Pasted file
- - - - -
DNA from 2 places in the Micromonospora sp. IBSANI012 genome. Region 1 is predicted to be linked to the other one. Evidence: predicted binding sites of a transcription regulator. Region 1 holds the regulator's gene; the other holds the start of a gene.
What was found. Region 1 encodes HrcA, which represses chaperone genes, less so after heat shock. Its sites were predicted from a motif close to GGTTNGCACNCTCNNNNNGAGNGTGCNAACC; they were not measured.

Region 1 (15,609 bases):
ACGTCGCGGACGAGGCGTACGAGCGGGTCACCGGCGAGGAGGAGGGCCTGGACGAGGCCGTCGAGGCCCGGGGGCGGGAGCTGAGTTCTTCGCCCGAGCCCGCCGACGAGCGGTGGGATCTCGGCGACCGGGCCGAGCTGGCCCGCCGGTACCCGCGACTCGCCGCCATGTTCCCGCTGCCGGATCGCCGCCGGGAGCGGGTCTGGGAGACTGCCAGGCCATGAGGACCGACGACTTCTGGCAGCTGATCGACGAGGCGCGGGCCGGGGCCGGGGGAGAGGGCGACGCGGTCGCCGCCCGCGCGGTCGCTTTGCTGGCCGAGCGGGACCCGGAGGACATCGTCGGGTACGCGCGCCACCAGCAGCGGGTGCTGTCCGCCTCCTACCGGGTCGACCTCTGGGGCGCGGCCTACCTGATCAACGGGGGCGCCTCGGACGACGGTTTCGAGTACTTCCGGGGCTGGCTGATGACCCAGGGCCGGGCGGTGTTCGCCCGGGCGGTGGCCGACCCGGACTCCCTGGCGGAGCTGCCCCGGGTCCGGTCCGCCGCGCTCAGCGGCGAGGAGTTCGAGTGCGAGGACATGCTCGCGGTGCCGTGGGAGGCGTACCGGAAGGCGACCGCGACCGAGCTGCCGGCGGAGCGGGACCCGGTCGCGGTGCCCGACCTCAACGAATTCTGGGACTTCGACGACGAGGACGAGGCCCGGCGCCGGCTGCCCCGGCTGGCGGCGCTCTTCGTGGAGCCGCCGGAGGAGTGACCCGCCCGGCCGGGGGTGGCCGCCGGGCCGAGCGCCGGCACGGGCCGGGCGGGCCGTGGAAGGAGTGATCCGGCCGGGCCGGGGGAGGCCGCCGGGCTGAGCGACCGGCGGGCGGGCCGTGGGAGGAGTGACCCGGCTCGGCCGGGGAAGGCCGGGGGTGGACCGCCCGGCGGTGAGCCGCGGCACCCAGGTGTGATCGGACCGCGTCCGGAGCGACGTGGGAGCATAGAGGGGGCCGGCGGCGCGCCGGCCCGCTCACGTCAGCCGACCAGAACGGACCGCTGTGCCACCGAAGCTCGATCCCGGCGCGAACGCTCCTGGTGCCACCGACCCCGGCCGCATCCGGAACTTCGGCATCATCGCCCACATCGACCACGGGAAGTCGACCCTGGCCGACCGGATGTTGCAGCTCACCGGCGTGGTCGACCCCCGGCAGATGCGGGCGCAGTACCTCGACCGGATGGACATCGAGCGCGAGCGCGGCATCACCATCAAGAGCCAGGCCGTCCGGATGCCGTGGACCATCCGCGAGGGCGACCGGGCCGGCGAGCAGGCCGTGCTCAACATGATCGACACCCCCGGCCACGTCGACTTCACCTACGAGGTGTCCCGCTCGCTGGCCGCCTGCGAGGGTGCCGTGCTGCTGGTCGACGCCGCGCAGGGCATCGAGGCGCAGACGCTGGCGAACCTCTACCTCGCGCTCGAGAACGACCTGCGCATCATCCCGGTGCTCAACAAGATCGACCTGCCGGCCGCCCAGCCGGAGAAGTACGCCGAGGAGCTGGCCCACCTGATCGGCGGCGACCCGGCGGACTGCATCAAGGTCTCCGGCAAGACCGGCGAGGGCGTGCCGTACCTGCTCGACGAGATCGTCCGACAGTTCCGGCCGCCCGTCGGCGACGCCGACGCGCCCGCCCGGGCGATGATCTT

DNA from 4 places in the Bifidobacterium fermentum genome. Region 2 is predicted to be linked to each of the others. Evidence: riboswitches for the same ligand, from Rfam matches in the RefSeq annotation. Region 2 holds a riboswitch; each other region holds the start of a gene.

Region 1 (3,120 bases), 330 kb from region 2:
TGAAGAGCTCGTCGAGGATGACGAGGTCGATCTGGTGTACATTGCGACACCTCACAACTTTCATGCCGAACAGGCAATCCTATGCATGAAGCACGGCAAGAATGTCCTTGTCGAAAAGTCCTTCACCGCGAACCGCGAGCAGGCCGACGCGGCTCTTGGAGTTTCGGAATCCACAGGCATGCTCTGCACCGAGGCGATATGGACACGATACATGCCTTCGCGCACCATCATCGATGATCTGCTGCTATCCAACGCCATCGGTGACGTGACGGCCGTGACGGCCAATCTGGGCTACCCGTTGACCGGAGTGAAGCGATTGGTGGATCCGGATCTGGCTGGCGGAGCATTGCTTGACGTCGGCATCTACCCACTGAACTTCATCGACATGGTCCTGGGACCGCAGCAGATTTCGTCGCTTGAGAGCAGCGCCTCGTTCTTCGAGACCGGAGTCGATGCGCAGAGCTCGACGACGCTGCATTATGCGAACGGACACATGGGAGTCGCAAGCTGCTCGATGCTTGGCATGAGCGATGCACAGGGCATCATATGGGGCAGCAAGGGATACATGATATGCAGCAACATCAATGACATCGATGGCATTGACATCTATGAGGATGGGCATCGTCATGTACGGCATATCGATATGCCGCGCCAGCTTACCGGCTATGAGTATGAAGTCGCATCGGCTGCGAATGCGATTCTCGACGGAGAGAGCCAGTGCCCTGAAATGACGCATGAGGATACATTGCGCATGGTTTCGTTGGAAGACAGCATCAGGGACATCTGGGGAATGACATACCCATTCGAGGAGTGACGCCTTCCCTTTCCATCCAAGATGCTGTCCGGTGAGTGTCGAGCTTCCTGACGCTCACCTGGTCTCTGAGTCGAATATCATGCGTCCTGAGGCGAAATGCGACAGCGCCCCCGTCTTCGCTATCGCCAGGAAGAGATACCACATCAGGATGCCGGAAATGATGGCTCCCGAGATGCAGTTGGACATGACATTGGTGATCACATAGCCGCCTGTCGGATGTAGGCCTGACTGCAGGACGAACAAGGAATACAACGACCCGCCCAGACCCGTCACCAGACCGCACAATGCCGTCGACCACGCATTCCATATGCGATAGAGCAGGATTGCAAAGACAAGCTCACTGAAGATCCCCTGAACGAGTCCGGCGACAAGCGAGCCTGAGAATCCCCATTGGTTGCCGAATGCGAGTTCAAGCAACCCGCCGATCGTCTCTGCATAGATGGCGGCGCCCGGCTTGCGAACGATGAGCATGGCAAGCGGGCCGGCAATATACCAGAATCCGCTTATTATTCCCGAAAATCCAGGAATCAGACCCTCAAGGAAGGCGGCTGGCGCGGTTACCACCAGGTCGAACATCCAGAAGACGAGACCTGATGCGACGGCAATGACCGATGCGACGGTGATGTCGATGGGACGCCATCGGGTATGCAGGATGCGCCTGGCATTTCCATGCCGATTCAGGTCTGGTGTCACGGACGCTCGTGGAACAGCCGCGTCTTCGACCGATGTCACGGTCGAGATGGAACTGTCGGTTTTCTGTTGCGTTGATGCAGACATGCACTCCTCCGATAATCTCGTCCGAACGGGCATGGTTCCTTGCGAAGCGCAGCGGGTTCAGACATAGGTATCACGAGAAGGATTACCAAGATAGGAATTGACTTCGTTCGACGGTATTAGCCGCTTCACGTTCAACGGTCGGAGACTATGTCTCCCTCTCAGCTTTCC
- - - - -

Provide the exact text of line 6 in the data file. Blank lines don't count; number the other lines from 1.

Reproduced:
Region 1 (3,120 bases), 330 kb from region 2: